This past weekend was the Oceania DX SSB contest. I made only a few contacts; the EU pileup quickly became unmanageable and unruly so I shut off the radio. We had a threatening weather system that put us in a higher typhoon readiness condition. This meant I had to take down my 80/160m vertical and almost my Spiderbeam. As a result, the station was not ready for a full effort.

2012 CQWW WPX CW – late posting

Back in late May I operated the WPX CW contest. Just after the contest, I submitted my log and got on a plane to San Francisco for work. I never got the chance to post anything about the contest.

Conditions last year were brutal, so bad that I quit just over half way into the contest. I was scared to death that the conditions would be just as bad, but they turned out to be great. 15m stayed open into Europe late and 20m was open all night long.

My final score, taken from the computer screen:

t was really nice to break 12 million points, but of course this score will drop significantly with log checking. This should still easily break the existing Oceania SOAB record, 9.1m, held by Bill K4XS (KH7XS).

The continental results showed a nice even mix of Asia, Europe, and North America:

After the contest, I went to visit Danny, KH2JU, who had visitors. J-P, OH6RX, and Harry WX8C operated multi single from Danny’s station. It was really great to have the opportunity to meet Harry for the first time and J-P again after many years – the last time was in 2002 at WRTC in Helsinki.

From left: OH6RX, KG6DX, N2NL, WX8C, KH2JU, KH2JU XYL


Why the 10m contest is not fun

This MP3 gives you the reason I do not really enjoy the 10m contest. Thanks to Russian or Chinese (or both) illegal taxi radios, the 10m band is full of this noise every time there is propagation to these areas – which is every time the band is open to Europe.

It is difficult enough to work an undisciplined EU pileup – but even harder when most callers are 559 and the noise is over S9.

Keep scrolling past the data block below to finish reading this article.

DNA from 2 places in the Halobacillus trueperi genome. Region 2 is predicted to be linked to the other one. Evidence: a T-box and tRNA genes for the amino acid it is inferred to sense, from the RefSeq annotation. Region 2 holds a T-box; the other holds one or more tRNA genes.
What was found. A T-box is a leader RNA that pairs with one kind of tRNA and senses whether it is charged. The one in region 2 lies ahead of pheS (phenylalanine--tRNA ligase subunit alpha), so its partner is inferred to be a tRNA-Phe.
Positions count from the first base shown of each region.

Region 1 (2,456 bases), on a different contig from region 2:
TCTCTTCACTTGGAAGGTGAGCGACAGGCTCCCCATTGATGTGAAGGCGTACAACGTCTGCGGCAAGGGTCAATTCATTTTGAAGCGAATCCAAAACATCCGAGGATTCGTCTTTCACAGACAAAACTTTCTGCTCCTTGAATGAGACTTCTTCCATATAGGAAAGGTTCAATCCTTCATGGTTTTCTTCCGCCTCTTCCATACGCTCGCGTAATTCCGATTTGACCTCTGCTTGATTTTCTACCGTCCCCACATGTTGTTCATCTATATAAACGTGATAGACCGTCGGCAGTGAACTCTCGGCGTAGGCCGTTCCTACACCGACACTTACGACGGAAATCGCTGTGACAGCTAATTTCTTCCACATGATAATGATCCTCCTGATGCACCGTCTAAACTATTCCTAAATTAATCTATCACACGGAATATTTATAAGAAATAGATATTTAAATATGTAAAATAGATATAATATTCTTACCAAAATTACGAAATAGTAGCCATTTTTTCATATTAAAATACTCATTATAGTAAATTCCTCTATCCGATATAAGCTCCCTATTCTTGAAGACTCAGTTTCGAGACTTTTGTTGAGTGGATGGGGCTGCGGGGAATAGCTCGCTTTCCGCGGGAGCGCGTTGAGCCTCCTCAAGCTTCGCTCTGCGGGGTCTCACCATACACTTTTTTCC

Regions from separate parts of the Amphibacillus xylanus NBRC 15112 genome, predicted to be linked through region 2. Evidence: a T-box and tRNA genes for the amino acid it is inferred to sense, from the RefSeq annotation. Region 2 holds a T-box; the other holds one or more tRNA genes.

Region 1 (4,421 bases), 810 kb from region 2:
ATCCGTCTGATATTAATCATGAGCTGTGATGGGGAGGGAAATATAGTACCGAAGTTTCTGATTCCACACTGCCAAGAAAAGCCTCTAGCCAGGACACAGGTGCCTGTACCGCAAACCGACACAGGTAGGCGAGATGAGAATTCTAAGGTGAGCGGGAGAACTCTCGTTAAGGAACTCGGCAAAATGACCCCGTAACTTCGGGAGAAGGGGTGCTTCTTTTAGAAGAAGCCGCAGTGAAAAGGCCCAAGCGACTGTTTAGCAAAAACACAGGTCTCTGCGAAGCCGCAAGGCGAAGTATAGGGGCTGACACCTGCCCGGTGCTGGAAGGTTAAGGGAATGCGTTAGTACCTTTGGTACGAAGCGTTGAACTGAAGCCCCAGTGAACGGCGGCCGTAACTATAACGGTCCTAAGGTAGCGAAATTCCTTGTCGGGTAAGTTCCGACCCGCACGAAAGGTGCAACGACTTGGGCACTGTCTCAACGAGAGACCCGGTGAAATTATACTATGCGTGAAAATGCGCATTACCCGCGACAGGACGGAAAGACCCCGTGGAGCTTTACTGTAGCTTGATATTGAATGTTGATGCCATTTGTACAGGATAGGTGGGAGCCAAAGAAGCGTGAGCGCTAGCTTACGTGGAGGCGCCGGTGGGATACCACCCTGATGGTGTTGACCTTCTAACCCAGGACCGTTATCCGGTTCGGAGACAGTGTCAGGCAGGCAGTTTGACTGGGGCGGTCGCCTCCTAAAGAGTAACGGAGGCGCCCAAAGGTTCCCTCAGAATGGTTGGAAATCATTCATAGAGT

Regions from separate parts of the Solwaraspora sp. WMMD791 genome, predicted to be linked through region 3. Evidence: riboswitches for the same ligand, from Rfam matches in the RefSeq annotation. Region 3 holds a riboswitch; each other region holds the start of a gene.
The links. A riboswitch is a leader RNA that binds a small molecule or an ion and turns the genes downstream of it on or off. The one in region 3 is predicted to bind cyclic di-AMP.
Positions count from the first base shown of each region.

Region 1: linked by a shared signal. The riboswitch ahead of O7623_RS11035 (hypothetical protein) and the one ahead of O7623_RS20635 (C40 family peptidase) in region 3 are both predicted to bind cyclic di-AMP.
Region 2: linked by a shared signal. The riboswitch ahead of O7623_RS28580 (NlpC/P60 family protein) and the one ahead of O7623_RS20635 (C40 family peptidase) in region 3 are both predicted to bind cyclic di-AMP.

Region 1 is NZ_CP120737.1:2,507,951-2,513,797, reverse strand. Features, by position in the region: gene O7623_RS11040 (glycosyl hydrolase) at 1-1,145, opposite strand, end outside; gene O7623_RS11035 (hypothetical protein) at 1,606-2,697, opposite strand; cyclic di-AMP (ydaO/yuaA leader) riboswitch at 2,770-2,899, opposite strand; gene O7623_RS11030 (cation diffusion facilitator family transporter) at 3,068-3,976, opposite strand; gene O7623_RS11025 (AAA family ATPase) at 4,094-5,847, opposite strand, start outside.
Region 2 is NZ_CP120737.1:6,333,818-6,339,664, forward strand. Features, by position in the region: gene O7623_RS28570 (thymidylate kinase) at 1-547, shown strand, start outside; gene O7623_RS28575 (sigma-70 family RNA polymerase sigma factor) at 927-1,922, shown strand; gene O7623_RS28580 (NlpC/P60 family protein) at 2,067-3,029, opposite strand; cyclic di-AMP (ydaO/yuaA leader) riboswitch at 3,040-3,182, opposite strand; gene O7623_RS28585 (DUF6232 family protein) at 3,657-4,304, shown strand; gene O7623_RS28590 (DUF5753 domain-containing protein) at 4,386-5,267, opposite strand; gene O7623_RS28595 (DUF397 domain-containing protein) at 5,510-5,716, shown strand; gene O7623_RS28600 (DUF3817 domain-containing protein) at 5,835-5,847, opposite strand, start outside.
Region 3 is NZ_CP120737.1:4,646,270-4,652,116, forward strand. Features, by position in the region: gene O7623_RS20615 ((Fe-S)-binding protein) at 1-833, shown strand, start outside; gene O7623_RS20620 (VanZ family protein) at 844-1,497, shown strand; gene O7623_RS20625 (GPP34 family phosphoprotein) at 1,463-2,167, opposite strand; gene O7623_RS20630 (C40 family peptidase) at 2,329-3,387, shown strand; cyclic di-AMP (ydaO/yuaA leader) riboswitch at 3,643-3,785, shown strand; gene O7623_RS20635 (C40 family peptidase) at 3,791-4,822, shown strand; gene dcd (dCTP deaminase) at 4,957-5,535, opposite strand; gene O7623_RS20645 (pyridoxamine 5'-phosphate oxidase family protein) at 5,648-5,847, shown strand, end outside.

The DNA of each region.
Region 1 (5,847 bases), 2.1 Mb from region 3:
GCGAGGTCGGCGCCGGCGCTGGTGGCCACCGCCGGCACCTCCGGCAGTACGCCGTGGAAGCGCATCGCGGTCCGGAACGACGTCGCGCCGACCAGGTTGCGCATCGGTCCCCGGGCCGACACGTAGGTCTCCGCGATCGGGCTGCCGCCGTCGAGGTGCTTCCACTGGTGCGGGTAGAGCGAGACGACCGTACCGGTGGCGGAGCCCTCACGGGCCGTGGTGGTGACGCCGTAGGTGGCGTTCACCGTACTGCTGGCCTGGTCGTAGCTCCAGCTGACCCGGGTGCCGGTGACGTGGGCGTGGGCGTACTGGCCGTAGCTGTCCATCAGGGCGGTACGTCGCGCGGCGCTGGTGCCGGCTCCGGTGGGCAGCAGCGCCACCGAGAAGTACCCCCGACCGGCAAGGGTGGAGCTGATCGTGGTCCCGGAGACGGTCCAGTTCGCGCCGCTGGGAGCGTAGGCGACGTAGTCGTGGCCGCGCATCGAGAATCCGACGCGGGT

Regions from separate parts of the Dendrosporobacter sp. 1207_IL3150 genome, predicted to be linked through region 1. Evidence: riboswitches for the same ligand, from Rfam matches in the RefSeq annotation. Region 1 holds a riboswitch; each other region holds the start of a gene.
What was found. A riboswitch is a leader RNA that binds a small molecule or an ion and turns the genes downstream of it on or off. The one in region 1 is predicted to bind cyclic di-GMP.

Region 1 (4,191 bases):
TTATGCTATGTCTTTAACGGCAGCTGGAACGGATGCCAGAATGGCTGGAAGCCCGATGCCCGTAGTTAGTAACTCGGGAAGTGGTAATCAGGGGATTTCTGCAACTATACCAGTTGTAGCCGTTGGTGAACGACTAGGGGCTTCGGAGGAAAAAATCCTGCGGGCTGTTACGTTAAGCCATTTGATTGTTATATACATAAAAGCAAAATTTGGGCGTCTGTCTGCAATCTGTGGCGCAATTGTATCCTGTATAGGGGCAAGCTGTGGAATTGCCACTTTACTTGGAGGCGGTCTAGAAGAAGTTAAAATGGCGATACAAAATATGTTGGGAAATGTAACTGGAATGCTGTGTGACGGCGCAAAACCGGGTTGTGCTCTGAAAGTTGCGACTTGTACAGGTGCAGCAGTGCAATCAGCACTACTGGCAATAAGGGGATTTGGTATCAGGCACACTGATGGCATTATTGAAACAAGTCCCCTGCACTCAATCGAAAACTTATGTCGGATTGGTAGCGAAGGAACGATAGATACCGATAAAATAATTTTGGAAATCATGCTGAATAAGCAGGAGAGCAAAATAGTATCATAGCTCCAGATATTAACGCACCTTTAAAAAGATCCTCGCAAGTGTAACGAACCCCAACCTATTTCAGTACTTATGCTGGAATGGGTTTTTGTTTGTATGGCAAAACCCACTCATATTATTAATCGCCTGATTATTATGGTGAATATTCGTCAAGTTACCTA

This is not local noise – in the morning, I can run NA on a perfectly quiet band, and it is a pleasure to do so.

10M noise:

2011 CQWW DX CW Contest

Here are some photos of my station setup for the 2011 CQWW DX CW contest.

Final summary after the finish
Station setup taken after the contest (messy!)

I prefer to use two PCs with an interlock to using one computer only. This gives redundancy, in case of problem, and is easier for my brain to manage than trying to remember key strokes and software. My homebrew headphone switch in between the keyboards controls the audio, and I use one paddle that can be switched to the other radio by pressing a foot switch. Not much automation, but it fits my style. I am fortunate to have two computers set up all the time; one for work and the other dedicated to radio.

Spiderbeam + 40/20m vertical. The norfolk pine in the background was used to support a fan dipole for the 2nd radio.
Here is the simple fan dipole I used for 10/15/20 to compliment the Spiderbeam. It worked well enough and had good isolation which was most important.
This is my 40m vertical, with a parallel wire to allow dual band operation. I normally use this on 30m also, but had it cut for 20m for the contest. There are four Beverage RX antennas in the jungle behind the antenna, in a wilderness area of about 150 acres.
This is my 80/160m top loaded vertical. It is actually made of balanced feedline, with one side cut for 80m, the other for 160 with additional wire added for top loading to the 160m side (parallel dual-band vertical)
Close up of the top of the 80/160m antenna. The 80m side is an inverted L (all one side of ladder line). The 160m side of the radiator has extension wires added at the apex and end of the 160m side of the ladder line to add top loading.


K3LR on 160m

I worked K3LR on 160m during the CQWW DX SSB contest last night. He was one of three signals I heard on the band – the other two were NQ4I and B7P, neither of which could hear me. I recorded this just after working him, right at a peak close to his sunrise. I listened quite a bit for W3LPL, KC1XX, and others but heard nothing. I did work them on 80m however.

 K3LR (N2NC, op) CQing on 160m during the CQWW DX SSB contest:

I am listening on my 1080ft long NA Beverage, with the K3’s NB engaged with a 1-1 setting. This and my east Beverages are noisier because they are pointed toward populated areas of Guam. My EU Beverage, on the other hand, has no noise sources between it and the ocean, only jungle.